Preferred o,o,o',o'-tetramethyl bisphenol polycarbonates are, for example, bis-(3,5-dimethyl-4-hydroxyphenyl), bis-(3,5-dimethyl-4-hydroxyphenyl)-alkanes, bis-(3,5-dimethyl-4-hydroxyphenyl)-cycloalkanes, bis-(3,5-dimethyl)-4-hydroxyphenyl)-sulphides, bis-(3,5-dimethyl-4-hydroxyphenyl)-ethers, bis-(3,5-dimethyl-4-hydroxyphenyl)-ketones, bis-(3,5-dimethyl-4-hydroxyphenyl)-sulphoxides, α,α'-bis-(3,5-dimethyl-4-hydroxyphenyl)-diisopropyl benzenes and nucleus-halogenated derivatives thereof, more particularly bis-(3,5-dimethyl-4-hydroxyphenyl)-methane, 2,2-bis-(3,5-dimethyl-4-hydroxyphenyl)-propane, 2,4-bis-(3,5-dimethyl-4-hydroxyphenyl)-2-methyl butane, 1,1-bis-(3,5-dimethyl-4-hydroxyphenyl)-cyclohexane, α,α'-bis-(3,5-dimethyl-4-hydroxyphenyl)-p-diisopropyl benzene and bis-(3,5-dimethyl-4-hydroxyphenyl)-sulphone.
Particularly preferred o,o,o',o'-tetramethyl bisphenol polycarbonates are those of which the diphenol component consists solely of 2,2-bis-(3,5-dimethyl-4-hydroxyphenyl)-propane. From 0.5 to 20%, by weight, preferably from 1 to 7%, by weight, of this compound may optionally be replaced by 1,1,3,4,6-pentamethyl-3-(3,5-dimethyl-4-hydroxyphenyl)-indan-5-ol which corresponds to the following formula (1): ##STR1##
The aromatic polycarbonates (B) may be branched by the incorporation of small quantities, preferably from 0.05 to 2 mole percent (based on the diphenols used), of at least trifunctional compounds, for example compounds containing three or more phenolic hydroxyl groups.
The aromatic polycarbonates (B) should generally have average molecular weights, Mw, of from 10,000 to more than 200,000, preferably from 20,000 to 80,000, as determined by measurement of the relative viscosity in dichloromethane at 25° C. using a concentration of 0.5%, by weight.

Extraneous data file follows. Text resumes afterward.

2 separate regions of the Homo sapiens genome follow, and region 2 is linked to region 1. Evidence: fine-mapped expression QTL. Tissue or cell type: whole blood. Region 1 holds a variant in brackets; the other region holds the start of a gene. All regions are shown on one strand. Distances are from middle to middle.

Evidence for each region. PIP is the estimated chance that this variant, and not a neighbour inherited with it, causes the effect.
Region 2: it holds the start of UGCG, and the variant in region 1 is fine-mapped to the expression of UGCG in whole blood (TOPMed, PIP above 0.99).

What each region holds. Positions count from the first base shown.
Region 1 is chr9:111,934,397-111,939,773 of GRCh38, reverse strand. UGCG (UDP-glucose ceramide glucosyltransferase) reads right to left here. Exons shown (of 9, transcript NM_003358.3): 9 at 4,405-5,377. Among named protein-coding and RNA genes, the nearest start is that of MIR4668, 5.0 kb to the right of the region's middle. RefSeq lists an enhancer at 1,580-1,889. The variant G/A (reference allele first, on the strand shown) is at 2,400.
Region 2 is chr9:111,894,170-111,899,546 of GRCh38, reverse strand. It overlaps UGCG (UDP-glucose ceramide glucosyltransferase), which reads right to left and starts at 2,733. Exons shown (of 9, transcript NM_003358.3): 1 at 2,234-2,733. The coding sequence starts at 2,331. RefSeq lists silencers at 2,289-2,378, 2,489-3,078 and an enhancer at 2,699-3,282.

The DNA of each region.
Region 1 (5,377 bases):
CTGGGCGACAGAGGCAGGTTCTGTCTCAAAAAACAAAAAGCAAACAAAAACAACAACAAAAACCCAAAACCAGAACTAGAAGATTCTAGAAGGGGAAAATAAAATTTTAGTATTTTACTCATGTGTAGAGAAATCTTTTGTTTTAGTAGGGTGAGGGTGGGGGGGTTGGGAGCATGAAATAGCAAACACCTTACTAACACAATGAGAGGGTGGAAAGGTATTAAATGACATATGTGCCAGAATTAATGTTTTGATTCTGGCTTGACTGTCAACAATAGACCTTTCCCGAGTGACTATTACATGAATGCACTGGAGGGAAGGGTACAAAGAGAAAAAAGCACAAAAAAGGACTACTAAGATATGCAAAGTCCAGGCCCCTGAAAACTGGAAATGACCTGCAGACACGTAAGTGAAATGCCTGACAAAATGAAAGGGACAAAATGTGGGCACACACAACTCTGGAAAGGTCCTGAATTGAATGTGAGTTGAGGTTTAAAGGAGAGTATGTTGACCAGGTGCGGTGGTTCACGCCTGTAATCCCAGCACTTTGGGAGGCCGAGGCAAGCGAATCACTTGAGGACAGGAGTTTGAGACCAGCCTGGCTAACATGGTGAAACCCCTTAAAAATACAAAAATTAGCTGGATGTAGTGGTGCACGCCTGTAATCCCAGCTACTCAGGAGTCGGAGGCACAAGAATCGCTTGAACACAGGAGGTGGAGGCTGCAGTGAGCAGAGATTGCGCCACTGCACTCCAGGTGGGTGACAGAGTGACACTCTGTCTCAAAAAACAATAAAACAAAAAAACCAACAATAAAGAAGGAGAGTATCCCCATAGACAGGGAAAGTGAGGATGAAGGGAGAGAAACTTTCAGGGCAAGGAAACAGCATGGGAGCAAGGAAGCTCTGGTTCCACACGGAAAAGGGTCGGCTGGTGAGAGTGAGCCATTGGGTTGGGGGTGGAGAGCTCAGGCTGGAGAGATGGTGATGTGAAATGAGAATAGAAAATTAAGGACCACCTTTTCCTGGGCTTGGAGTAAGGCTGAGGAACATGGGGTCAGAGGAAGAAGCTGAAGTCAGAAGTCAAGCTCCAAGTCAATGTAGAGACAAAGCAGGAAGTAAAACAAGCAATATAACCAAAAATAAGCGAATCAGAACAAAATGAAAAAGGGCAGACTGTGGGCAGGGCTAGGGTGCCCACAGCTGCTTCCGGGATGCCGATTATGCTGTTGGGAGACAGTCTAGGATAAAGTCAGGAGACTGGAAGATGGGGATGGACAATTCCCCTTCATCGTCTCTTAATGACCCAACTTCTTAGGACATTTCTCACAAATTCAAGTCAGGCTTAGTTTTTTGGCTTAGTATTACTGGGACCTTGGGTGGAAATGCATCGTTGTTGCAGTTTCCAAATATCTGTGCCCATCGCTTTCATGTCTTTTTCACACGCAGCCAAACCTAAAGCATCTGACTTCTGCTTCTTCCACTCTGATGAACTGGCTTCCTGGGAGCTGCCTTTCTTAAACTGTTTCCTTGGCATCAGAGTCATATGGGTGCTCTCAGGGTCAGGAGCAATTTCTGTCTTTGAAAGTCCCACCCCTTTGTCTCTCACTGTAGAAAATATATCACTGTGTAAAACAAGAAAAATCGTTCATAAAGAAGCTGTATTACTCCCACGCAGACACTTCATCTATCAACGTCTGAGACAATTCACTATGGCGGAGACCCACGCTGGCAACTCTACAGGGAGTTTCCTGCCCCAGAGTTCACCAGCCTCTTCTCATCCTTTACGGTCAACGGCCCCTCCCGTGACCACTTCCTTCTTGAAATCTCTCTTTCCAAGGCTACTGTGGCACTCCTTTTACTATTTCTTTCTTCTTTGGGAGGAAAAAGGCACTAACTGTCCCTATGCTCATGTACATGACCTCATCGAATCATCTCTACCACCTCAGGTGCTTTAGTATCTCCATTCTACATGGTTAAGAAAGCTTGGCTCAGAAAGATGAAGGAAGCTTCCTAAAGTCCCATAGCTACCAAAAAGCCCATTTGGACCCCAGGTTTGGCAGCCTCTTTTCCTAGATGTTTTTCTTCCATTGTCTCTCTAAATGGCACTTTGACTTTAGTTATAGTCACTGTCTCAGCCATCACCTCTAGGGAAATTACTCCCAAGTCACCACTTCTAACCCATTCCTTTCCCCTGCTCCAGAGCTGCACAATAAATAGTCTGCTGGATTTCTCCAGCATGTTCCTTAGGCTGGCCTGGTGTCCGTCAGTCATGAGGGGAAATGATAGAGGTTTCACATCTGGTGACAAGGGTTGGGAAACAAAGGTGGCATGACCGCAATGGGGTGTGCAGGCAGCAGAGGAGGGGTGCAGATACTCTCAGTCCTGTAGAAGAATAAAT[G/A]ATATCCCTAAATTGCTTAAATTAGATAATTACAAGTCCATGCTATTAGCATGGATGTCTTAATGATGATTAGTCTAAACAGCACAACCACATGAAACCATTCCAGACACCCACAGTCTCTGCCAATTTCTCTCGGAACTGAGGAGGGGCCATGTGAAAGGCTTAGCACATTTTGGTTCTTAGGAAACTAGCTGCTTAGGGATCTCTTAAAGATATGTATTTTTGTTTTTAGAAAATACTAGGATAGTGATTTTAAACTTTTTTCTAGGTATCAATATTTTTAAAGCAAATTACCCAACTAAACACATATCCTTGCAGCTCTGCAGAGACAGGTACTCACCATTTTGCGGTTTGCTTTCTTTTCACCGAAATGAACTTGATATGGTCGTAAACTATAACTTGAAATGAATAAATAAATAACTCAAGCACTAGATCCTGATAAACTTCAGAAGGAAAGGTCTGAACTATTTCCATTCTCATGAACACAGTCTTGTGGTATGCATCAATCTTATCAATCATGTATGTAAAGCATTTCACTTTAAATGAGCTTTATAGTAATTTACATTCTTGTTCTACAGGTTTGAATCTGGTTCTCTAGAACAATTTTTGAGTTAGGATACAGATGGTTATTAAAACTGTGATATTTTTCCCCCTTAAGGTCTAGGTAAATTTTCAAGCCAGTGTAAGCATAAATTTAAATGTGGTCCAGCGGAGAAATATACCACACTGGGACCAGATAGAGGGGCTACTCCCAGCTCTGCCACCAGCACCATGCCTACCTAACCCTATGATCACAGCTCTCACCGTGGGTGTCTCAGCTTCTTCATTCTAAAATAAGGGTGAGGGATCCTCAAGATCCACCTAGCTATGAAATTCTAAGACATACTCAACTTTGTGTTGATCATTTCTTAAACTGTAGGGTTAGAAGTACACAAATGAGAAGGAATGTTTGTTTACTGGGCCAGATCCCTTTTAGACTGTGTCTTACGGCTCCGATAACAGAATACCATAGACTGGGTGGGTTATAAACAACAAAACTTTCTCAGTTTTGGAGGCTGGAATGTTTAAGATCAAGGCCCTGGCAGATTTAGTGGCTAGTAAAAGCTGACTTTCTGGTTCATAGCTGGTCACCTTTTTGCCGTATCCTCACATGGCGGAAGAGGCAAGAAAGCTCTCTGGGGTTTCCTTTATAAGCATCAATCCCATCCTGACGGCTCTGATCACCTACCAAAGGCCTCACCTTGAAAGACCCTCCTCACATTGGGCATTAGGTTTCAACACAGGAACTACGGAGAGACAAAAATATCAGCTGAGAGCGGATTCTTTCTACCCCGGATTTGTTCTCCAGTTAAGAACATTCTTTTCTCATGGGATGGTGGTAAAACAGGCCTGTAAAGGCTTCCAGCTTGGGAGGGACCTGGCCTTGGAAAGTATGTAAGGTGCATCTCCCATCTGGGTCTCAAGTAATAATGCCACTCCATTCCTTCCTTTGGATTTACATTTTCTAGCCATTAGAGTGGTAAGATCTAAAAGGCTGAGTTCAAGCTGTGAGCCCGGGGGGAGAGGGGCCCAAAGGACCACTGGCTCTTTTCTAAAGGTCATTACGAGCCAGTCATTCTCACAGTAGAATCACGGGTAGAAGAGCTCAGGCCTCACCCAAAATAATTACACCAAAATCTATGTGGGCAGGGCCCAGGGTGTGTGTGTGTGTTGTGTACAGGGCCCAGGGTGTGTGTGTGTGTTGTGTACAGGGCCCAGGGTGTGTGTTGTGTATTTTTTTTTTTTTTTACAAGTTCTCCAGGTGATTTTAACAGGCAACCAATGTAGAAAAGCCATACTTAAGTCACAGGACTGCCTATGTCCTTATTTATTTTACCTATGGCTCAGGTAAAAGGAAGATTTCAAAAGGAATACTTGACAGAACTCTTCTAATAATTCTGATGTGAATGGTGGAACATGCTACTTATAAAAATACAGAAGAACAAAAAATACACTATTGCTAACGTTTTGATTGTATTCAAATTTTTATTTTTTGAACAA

Small quantities of low molecular weight polycarbonates, for example having an average degree of polycondensation of from 2 to 20, may also be added to an mixed with the high molecular weight polycarbonates having an average molecular weight, Mw, of 10,000 to 200,000.
The molecular weight, Mw, of the polycarbonates (B) is adjusted in known manner by chain-terminators, such as phenol, halo-phenols or alkyl phenols, used in the calculated quantities.
In general, from 1 to 100%, by weight, of the aromatic polycarbonates (B) consist of tetramethyl bisphenol carbonate units, based on the sum of all the bisphenol carbonate units; in other words, mixtures and co-condensates are treated the same for calculating purposes, so that a polycarbonate consisting of 50%, by weight, of bisphenol-A-carbonate units and 50%, by weight, of tetramethyl bisphenol-A-carbonate units is calculated as a mixture of 50% by weight, of bisphenol-A-polycarbonate and 50%, by weight, of tetramethyl bisphenol-A-polycarbonate.